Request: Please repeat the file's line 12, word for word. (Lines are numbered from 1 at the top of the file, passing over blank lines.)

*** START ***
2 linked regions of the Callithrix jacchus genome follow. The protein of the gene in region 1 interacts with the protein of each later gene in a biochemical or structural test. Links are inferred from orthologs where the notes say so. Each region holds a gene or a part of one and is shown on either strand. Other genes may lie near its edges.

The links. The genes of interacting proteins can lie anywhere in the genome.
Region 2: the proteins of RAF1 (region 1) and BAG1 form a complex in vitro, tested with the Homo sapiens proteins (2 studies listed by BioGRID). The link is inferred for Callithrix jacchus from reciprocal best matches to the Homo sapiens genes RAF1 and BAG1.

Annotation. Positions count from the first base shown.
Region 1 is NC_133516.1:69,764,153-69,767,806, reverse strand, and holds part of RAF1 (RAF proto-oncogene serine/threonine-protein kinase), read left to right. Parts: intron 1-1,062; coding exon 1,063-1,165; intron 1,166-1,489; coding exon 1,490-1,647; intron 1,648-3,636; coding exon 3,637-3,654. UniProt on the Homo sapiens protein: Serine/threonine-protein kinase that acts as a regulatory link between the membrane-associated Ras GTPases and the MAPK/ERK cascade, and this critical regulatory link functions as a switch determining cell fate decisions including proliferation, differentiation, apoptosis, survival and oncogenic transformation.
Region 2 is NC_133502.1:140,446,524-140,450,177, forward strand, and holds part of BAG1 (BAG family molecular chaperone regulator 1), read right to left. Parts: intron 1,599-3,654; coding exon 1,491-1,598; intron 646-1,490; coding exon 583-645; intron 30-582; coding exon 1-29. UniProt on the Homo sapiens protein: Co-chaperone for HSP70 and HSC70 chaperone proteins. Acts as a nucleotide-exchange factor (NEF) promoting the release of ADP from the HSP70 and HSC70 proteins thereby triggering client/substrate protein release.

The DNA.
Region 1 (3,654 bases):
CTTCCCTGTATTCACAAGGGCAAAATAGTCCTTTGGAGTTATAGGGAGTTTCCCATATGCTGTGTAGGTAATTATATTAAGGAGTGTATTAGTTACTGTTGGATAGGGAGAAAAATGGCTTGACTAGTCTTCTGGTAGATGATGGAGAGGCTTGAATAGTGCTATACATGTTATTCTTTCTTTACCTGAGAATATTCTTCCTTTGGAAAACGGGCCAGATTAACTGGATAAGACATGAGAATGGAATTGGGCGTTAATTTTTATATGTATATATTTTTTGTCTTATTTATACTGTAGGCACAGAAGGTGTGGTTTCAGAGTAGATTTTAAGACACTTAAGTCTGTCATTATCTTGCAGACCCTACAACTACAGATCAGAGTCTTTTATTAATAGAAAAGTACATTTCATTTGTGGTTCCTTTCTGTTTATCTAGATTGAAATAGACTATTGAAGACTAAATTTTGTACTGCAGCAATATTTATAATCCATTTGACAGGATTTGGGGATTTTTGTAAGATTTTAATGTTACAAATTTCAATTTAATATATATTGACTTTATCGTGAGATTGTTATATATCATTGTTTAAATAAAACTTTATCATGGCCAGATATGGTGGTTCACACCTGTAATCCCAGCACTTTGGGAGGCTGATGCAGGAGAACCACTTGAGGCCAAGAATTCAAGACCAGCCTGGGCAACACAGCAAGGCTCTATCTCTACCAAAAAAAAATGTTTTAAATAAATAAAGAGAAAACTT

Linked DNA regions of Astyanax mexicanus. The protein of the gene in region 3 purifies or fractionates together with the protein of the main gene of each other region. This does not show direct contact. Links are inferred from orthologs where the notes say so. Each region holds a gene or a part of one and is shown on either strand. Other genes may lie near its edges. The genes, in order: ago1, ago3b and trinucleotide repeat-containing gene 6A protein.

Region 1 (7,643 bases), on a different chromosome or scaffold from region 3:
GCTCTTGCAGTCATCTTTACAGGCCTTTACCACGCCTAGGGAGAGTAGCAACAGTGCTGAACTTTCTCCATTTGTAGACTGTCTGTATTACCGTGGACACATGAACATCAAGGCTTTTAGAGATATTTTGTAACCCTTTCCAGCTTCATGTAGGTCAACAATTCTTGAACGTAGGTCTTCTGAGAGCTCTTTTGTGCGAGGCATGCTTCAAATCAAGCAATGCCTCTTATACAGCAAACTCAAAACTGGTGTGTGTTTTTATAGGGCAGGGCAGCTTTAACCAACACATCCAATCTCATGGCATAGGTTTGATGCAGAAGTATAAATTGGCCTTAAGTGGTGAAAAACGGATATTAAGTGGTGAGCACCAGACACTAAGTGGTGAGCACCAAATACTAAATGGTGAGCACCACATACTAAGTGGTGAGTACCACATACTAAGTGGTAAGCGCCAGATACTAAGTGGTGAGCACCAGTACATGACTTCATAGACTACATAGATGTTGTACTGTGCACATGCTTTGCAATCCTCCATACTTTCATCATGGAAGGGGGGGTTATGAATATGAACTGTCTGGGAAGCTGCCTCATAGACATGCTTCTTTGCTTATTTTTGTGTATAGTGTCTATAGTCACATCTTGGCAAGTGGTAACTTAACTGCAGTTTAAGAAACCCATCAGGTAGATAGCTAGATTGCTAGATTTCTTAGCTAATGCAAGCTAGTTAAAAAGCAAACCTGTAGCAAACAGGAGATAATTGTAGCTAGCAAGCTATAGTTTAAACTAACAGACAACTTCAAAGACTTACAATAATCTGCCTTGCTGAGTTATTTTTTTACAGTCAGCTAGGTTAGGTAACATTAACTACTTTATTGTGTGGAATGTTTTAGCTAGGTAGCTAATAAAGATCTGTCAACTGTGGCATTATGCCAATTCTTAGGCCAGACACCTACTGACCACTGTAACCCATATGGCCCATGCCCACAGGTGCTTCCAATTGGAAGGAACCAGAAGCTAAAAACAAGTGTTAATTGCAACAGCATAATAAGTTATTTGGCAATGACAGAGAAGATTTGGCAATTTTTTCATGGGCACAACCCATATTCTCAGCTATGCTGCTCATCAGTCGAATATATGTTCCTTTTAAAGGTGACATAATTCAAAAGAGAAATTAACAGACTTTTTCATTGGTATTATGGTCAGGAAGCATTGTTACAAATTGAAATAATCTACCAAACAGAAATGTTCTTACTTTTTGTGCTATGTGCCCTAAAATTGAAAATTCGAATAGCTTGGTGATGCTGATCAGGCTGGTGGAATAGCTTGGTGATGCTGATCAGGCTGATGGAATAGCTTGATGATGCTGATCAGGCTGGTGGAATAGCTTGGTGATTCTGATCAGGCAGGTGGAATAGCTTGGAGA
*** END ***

GCTCTTGCAGTCATCTTTACAGGCCTTTACCACGCCTAGGGAGAGTAGCAACAGTGCTGAACTTTCTCCATTTGTAGACTGTCTGTATTACCGTGGACACATGAACATCAAGGCTTTTAGAGATATTTTGTAACCCTTTCCAGCTTCATGTAGGTCAACAATTCTTGAACGTAGGTCTTCTGAGAGCTCTTTTGTGCGAGGCATGCTTCAAATCAAGCAATGCCTCTTATACAGCAAACTCAAAACTGGTGTGTGTTTTTATAGGGCAGGGCAGCTTTAACCAACACATCCAATCTCATGGCATAGGTTTGATGCAGAAGTATAAATTGGCCTTAAGTGGTGAAAAACGGATATTAAGTGGTGAGCACCAGACACTAAGTGGTGAGCACCAAATACTAAATGGTGAGCACCACATACTAAGTGGTGAGTACCACATACTAAGTGGTAAGCGCCAGATACTAAGTGGTGAGCACCAGTACATGACTTCATAGACTACATAGATGTTGTACTGTGCACATGCTTTGCAATCCTCCATACTTTCATCATGGAAGGGGGGGTTATGAATATGAACTGTCTGGGAAGCTGCCTCATAGACATGCTTCTTTGCTTATTTTTGTGTATAGTGTCTATAGTCACATCTTGGCAAGTGGTAACTTAACTGCAGTTTAAGAAACCCATCAGGTAGATAGCTAGATTGCTAGATTTCTTAGCTAATGCAAGCTAGTTAAAAAGCAAACCTGTAGCAAACAGGAGATAATTGTAGCTAGCAAGCTATAGTTTAAACTAACAGACAACTTCAAAGACTTACAATAATCTGCCTTGCTGAGTTATTTTTTTACAGTCAGCTAGGTTAGGTAACATTAACTACTTTATTGTGTGGAATGTTTTAGCTAGGTAGCTAATAAAGATCTGTCAACTGTGGCATTATGCCAATTCTTAGGCCAGACACCTACTGACCACTGTAACCCATATGGCCCATGCCCACAGGTGCTTCCAATTGGAAGGAACCAGAAGCTAAAAACAAGTGTTAATTGCAACAGCATAATAAGTTATTTGGCAATGACAGAGAAGATTTGGCAATTTTTTCATGGGCACAACCCATATTCTCAGCTATGCTGCTCATCAGTCGAATATATGTTCCTTTTAAAGGTGACATAATTCAAAAGAGAAATTAACAGACTTTTTCATTGGTATTATGGTCAGGAAGCATTGTTACAAATTGAAATAATCTACCAAACAGAAATGTTCTTACTTTTTGTGCTATGTGCCCTAAAATTGAAAATTCGAATAGCTTGGTGATGCTGATCAGGCTGGTGGAATAGCTTGGTGATGCTGATCAGGCTGATGGAATAGCTTGATGATGCTGATCAGGCTGGTGGAATAGCTTGGTGATTCTGATCAGGCAGGTGGAATAGCTTGGAGA